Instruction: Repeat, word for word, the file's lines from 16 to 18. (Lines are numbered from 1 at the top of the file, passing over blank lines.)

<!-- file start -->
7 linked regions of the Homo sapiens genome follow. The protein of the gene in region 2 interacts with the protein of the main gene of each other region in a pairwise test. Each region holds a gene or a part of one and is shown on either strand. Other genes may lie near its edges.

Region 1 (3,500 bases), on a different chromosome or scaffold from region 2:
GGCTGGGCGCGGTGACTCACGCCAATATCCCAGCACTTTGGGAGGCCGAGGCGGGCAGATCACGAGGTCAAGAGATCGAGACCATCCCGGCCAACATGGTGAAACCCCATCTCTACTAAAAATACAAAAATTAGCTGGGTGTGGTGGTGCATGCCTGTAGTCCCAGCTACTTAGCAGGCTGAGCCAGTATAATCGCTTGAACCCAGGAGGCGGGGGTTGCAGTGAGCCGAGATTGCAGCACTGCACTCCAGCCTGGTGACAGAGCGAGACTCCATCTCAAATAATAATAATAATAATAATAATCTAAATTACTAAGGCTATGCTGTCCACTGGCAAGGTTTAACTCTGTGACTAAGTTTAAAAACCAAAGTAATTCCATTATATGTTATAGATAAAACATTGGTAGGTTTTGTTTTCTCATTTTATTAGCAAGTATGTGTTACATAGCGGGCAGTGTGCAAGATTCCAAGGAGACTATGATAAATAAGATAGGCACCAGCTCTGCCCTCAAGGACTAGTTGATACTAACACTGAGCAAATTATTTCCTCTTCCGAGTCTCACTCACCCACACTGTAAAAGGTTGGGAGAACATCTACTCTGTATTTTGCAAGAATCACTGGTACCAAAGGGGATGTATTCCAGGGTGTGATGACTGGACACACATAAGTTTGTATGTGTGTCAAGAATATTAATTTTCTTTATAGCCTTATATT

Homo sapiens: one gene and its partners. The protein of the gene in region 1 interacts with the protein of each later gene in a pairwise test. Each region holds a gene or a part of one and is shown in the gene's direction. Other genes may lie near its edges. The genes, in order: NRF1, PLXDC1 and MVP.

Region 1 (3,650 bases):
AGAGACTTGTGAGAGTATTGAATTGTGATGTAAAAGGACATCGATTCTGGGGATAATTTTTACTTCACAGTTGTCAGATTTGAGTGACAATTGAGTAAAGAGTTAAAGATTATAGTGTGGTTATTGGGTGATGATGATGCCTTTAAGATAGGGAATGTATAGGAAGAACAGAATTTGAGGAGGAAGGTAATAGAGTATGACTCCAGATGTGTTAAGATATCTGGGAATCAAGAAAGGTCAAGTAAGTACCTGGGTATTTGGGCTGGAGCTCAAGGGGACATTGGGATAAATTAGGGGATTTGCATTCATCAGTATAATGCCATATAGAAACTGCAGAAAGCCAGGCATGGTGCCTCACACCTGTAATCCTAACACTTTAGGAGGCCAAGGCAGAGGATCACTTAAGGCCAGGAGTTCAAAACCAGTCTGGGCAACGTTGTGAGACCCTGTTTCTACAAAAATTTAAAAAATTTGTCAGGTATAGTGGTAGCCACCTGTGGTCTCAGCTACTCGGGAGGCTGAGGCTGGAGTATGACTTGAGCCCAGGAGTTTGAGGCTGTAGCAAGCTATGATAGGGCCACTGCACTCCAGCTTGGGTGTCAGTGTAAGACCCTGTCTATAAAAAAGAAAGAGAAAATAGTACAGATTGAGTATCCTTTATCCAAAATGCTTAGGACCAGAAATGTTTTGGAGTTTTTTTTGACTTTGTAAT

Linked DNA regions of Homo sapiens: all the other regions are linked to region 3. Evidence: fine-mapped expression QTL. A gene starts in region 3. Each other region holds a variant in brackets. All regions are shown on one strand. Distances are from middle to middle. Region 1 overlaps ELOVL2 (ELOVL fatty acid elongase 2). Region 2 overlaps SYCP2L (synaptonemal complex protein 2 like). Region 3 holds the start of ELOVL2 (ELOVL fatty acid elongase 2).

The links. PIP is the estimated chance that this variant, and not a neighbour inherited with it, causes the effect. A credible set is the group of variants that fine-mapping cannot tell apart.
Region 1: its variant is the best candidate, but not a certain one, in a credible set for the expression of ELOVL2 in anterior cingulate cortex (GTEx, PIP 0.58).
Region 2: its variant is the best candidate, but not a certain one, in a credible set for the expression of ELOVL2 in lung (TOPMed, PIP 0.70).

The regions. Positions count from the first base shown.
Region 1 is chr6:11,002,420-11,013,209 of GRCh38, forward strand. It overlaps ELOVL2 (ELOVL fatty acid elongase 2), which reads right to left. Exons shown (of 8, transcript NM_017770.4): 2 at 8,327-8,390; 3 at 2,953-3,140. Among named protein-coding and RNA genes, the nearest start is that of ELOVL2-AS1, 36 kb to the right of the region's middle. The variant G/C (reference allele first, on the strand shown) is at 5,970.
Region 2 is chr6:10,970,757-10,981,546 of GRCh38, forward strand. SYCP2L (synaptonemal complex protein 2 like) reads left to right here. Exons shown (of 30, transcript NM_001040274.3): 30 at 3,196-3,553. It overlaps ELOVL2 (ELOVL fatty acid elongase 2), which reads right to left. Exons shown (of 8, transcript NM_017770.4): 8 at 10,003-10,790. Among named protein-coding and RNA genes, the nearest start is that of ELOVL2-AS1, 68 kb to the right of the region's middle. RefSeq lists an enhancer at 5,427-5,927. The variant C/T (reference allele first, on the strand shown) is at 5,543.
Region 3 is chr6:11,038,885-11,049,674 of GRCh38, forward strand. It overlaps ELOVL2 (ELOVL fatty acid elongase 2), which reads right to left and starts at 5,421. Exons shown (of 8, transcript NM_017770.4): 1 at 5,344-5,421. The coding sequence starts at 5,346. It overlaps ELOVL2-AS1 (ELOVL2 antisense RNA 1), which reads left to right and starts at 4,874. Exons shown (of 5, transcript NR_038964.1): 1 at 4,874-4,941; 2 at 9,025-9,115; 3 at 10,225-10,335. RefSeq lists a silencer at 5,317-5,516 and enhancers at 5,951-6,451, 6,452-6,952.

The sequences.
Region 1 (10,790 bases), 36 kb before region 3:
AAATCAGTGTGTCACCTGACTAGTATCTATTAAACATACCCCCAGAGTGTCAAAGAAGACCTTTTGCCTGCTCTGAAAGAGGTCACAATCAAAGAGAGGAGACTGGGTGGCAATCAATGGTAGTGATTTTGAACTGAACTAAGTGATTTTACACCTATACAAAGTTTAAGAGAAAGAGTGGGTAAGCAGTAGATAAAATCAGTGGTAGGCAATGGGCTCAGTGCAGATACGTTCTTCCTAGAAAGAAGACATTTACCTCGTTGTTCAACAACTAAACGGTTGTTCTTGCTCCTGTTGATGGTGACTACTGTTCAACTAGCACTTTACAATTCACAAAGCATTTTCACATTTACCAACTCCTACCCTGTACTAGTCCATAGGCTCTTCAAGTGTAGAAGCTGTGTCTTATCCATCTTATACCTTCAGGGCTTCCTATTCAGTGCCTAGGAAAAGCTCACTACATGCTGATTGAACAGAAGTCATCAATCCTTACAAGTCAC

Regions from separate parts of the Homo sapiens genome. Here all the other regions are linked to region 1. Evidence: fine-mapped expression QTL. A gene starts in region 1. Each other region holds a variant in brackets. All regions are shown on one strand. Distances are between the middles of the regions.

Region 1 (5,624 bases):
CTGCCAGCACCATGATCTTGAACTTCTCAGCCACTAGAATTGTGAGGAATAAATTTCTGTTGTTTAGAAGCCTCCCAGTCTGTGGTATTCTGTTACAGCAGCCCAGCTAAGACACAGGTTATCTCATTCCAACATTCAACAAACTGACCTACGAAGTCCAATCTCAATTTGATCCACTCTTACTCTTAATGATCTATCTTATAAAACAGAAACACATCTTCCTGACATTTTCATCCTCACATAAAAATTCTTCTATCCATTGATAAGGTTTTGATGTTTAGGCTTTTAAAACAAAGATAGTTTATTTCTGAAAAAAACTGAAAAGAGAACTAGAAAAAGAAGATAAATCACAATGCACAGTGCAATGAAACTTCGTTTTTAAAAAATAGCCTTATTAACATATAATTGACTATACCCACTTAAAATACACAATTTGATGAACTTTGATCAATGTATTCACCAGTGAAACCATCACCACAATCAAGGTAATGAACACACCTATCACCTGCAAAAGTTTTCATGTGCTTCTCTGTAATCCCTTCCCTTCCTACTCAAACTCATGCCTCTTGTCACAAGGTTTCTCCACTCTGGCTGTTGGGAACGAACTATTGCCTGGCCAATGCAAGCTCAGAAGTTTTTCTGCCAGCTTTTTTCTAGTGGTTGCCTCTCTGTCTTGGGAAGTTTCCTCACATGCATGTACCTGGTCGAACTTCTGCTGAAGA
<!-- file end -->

Region 1 (10,790 bases), 36 kb before region 3:
AAATCAGTGTGTCACCTGACTAGTATCTATTAAACATACCCCCAGAGTGTCAAAGAAGACCTTTTGCCTGCTCTGAAAGAGGTCACAATCAAAGAGAGGAGACTGGGTGGCAATCAATGGTAGTGATTTTGAACTGAACTAAGTGATTTTACACCTATACAAAGTTTAAGAGAAAGAGTGGGTAAGCAGTAGATAAAATCAGTGGTAGGCAATGGGCTCAGTGCAGATACGTTCTTCCTAGAAAGAAGACATTTACCTCGTTGTTCAACAACTAAACGGTTGTTCTTGCTCCTGTTGATGGTGACTACTGTTCAACTAGCACTTTACAATTCACAAAGCATTTTCACATTTACCAACTCCTACCCTGTACTAGTCCATAGGCTCTTCAAGTGTAGAAGCTGTGTCTTATCCATCTTATACCTTCAGGGCTTCCTATTCAGTGCCTAGGAAAAGCTCACTACATGCTGATTGAACAGAAGTCATCAATCCTTACAAGTCAC

Regions from separate parts of the Homo sapiens genome. Here all the other regions are linked to region 1. Evidence: fine-mapped expression QTL. A gene starts in region 1. Each other region holds a variant in brackets. All regions are shown on one strand. Distances are between the middles of the regions.